“Remember Skippy?” asks a press release from Free TV Australia.
“Back in the 1960s and 1970s when many of the rules governing Australian television content were
established, children had little choice about what shows they could see and when. This ensured there were large audiences for what are now classified as C (for children aged 5–13 years) and P (for preschool children aged under five years) programs on commercial TV.
“When children watch commercial free-to-air TV, it’s now mainly for family-friendly entertainment programs and major events.”
So argues the body that represents Seven, Nine and TEN who are all pushing to drop Kid’s TV quotas, in its submission to the government’s Australian and Children’s Screen Content Review.
It’s with some irony that they are comparing Skippy to today’s family-viewing shows, MasterChef Australia, Australian Ninja Warrior and Little Big Shots. The beloved kangaroo series is still on the air after 48 years.
That’s because it was a heart-warming show with memorable characters, actors and Aussie yarns. It’s why Skippy was Australia’s first international TV superstar and export. I still remember fondly my parents taking me to Ranger Headquarters in “Waratah National Park.”
It doesn’t cost them a cent.
The other reason it is still on air is money.
Producer John McCallum first offered the show to Frank Packer, father of Kerry Packer, who bought the show after a brief screening. It was a lifetime deal which is why Nine still screens the series at 3am in the morning. It doesn’t cost them a cent.
It also doesn’t cost a brass razoo for the actors, such as Tony Bonner who lost a court case hoping for a cut of the show’s decades of profits.
Ultimately, this is what the campaign by the three networks is about. Money. If they can stop spending money producing children’s television and they can make more profitable programmes. More News & Reality? Sell the airtime for branded content? And all this despite the government dropping license fees this year.
Networks argue kids are C and P programming on commercial free-to-air TV channel is only reaching 0.2% of the potential target audience of all Australian children. Shows like Beat Bugs are only pulling audiences of 1000 viewers -never mind that it won an Emmy and multiple episodes were burnt off in afternoon programming blocks.
“We need to move towards a system that is more relevant”
Free TV argues when kids are watching children’s programming on free-to-air, it’s almost always on the ABC. No arguments there.
“Some of our content regulations date back to the 1960s and most haven’t changed substantially for 15 years, despite the arrival of the Internet and subscription video on-demand services,” said Ms Pamela Longstaff, Acting CEO, Free TV Australia.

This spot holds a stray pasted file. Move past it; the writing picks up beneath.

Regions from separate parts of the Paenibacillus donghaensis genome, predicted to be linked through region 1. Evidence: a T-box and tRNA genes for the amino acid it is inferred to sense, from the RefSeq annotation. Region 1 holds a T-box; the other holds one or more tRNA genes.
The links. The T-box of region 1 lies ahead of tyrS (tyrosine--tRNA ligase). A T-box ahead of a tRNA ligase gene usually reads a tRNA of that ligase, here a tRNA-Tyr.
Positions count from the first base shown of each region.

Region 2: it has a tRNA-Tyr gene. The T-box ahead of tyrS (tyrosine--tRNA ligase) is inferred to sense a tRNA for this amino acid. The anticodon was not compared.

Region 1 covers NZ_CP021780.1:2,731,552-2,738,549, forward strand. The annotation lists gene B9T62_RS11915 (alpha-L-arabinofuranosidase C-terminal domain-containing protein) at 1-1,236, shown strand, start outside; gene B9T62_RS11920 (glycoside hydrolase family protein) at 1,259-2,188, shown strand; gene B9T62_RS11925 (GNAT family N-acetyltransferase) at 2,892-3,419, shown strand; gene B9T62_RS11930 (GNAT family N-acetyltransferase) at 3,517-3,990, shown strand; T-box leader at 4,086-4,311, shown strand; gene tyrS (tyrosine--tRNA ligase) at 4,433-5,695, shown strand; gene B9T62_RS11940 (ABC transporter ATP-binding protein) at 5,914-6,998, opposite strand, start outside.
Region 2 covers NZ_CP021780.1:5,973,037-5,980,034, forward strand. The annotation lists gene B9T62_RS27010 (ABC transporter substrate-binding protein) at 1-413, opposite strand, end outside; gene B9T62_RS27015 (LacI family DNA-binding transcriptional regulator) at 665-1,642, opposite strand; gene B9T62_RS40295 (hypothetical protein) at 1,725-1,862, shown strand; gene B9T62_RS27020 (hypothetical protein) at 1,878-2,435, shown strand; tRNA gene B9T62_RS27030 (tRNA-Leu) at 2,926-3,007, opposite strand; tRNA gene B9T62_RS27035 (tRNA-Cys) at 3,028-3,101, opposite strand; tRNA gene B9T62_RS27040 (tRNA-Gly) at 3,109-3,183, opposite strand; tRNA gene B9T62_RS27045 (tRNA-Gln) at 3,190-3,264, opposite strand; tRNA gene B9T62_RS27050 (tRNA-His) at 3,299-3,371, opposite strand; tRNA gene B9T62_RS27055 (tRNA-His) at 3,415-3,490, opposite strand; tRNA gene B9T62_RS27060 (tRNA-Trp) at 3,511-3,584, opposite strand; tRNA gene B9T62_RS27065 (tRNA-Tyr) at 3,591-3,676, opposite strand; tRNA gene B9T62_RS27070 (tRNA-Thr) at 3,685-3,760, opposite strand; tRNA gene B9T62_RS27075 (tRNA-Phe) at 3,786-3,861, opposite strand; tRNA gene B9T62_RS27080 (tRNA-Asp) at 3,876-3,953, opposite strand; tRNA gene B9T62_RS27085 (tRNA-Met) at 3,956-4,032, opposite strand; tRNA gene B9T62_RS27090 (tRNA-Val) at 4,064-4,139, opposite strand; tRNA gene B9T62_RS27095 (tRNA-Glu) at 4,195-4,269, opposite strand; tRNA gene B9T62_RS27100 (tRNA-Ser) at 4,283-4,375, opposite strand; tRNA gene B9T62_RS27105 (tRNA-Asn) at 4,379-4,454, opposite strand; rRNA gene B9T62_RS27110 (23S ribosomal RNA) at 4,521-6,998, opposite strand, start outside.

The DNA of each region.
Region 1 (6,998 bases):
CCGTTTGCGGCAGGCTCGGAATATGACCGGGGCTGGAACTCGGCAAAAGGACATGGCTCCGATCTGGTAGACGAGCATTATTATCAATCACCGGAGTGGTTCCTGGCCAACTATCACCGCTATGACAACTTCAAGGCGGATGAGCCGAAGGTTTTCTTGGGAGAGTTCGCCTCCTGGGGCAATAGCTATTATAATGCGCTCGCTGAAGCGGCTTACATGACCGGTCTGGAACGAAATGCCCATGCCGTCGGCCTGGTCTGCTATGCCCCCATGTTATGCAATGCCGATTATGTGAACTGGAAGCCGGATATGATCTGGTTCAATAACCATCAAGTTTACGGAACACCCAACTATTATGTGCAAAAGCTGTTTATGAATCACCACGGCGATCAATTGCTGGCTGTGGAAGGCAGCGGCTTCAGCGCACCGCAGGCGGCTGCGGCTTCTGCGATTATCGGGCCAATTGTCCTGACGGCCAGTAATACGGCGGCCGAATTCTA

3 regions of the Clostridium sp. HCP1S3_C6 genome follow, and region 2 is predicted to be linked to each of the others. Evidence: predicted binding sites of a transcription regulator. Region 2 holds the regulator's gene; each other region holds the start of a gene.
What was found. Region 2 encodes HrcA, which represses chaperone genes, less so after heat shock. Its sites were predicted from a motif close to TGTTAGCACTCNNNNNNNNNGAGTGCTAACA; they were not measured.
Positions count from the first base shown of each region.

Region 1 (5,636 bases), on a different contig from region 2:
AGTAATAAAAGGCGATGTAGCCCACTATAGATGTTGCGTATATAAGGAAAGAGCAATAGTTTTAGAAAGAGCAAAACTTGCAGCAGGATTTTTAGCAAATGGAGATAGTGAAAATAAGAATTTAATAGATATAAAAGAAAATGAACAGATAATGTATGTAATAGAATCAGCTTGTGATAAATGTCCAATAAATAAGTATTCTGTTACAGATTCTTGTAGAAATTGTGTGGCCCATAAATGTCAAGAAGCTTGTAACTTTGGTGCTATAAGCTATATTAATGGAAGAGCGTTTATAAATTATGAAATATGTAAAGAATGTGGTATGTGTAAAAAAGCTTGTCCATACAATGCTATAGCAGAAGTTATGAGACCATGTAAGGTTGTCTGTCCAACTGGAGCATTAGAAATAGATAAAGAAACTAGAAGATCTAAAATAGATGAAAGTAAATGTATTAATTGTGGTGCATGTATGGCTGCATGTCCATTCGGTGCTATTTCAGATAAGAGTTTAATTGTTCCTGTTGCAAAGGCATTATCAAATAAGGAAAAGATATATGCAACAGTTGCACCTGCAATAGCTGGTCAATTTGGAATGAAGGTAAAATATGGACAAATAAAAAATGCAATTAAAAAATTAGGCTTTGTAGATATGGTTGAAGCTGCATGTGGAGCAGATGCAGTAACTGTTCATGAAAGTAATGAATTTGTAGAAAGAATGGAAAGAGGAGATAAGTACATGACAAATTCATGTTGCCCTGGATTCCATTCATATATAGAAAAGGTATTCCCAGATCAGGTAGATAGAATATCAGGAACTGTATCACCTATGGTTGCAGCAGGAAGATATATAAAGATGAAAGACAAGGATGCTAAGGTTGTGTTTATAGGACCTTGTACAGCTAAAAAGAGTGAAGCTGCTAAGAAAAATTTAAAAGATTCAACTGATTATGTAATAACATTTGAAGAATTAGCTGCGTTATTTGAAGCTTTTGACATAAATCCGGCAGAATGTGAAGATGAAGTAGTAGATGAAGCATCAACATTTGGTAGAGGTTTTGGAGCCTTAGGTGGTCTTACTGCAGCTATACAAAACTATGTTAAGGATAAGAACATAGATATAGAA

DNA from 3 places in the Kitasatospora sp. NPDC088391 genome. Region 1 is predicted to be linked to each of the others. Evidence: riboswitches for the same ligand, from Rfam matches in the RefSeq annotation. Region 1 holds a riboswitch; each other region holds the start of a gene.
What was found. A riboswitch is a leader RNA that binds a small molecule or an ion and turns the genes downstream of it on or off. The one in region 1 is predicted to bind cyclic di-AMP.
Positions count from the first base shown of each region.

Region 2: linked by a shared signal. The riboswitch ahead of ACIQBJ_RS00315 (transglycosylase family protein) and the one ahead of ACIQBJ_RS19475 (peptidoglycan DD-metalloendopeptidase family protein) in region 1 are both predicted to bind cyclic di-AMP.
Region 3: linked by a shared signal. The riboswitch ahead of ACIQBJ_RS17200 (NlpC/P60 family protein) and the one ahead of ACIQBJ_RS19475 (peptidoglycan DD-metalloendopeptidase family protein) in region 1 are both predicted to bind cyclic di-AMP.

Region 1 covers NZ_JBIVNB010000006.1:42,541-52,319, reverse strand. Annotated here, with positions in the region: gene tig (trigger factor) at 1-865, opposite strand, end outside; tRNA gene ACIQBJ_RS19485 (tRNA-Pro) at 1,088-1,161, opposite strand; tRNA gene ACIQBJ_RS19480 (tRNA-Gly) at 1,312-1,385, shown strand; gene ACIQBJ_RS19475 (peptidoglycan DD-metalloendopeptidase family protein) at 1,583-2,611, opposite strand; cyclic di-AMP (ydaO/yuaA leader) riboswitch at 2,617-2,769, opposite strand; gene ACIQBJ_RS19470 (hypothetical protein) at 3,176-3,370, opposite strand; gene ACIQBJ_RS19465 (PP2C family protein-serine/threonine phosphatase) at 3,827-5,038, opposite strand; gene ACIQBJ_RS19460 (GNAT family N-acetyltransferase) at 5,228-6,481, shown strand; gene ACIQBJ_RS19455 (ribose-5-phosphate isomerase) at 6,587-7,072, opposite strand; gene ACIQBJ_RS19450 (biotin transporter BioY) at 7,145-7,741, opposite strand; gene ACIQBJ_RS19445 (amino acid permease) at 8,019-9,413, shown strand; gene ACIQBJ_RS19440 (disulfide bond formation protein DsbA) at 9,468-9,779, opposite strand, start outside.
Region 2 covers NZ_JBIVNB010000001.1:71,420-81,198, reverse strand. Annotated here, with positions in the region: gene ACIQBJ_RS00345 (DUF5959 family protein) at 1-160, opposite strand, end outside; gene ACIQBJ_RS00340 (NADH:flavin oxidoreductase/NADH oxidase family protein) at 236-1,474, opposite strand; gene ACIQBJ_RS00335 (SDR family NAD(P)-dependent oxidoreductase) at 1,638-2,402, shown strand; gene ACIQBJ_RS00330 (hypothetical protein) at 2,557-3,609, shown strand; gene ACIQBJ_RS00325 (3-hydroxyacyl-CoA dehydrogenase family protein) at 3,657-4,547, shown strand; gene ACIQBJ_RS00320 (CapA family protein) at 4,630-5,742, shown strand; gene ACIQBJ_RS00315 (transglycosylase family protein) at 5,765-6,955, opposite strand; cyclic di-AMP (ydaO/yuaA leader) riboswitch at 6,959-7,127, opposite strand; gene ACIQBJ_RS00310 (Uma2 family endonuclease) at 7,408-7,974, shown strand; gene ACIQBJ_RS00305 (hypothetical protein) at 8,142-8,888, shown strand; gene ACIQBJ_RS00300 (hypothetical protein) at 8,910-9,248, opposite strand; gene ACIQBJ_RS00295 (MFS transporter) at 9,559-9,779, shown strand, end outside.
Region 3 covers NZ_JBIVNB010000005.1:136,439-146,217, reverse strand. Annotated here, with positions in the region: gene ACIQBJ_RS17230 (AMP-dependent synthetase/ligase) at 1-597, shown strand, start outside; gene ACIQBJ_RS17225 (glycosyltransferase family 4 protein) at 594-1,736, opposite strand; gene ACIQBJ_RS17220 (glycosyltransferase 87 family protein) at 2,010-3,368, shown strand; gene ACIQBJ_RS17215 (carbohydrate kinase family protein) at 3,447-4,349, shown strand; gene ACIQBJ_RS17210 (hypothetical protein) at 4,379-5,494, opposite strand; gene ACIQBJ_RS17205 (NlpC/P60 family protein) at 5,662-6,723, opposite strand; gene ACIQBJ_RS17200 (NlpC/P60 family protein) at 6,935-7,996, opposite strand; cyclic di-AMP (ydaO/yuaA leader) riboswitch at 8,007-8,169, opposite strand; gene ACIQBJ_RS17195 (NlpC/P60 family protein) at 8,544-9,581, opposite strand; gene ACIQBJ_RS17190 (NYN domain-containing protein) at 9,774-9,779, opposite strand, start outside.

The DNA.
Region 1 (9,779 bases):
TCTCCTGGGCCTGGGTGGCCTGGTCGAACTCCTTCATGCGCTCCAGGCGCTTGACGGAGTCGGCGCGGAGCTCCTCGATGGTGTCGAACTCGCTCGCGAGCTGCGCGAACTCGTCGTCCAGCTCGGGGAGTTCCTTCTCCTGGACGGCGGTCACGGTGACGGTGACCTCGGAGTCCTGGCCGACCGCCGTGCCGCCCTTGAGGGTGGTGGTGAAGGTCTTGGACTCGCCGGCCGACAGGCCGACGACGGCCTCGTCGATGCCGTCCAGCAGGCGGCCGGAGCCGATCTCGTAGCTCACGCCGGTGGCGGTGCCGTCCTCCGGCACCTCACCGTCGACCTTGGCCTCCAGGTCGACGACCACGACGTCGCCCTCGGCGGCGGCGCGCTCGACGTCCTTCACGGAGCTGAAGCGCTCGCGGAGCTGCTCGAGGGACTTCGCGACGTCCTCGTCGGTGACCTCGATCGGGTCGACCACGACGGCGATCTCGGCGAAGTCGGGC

“We need to move towards a system that is more relevant and flexible, and where networks are free to invest in the Australian content that today’s audiences want to watch.”
“Kids watching …with their families is not a new thing”
But Jenny Buckland, CEO of Australian Children’s Television Foundation told TV Tonight, “Kids watching commercial television in primetime with their families is not a new thing. But it’s not an excuse for what’s been happening to children’s television shows.
“The commercial broadcasters have been steadily reducing their expenditure on children’s content. This means that the children’s drama quota is supporting an overwhelming amount of animation, a large part of which doesn’t look or sound Australian, and which audiences don’t engage with or relate to strongly.
“That’s happened because the broadcasters aren’t paying what they need to pay for high quality, culturally relevant and relatable content.”
Abandoning a quota for Children’s TV is also universally opposed by the Australian Writers’ Guild, Australian Directors Guild, Screen Producers Australia and the Media, Entertainment & Arts Alliance who all argue for Australian voices and underline its value to our cultural identity.
“The answer isn’t devolution, it’s evolution”
Screen Producers Australia CEO Matthew Deaner said recently, “The answer isn’t devolution, it’s evolution. We can’t leave the responsibilities to children’s programming to the public broadcasters. It takes a village to raise a child. We need to evolve the regulatory environment to reflect the current market and include obligations on SVOD services like Netflix and Amazon.”
More than half of the top 30 programs watched by children aged 0–14 in 2016 was dedicated kids programming, compared to one third in 2005.
The numbers indicate that kids are indeed watching children’s telly on ABC, where Shaun the Sheep, Peppa Pig and Ben & Holly’s Little Kingdom top multichannels day in, day out. Older kids are migrating to streaming services and YouTube.
Free TV argues its own destinations, such as dedicated 9GO! programming blocks, are also not attracting viewers.
Pamela Longstaff says, “Our members need to be able to follow their audiences. This means changing requirements that are no longer delivering social outcomes and putting in place the right settings to generate new Australian content and keep our production ecosystem strong.”
“They should build up those times with more quality, distinctive content”
But the ACTF says that’s what happens when you are chockful of cheap cartoons that don’t distinguish you.
“Looking at their own viewing numbers, it’s very clear that they get higher audiences for children’s content on Saturday mornings, and on Friday and Saturday evenings at 6.00pm. The very low figures seem to be for weekday mornings,” says Buckland.
“This demonstrates that they should schedule children’s content at times when children are showing they can watch TV in reasonable numbers, and they should build up those times with more quality, distinctive content.”
Something tells me that in 48 years time MasterChef Australia, Australian Ninja Warrior nor Little Big Shots will still be able to boast that they are on the air.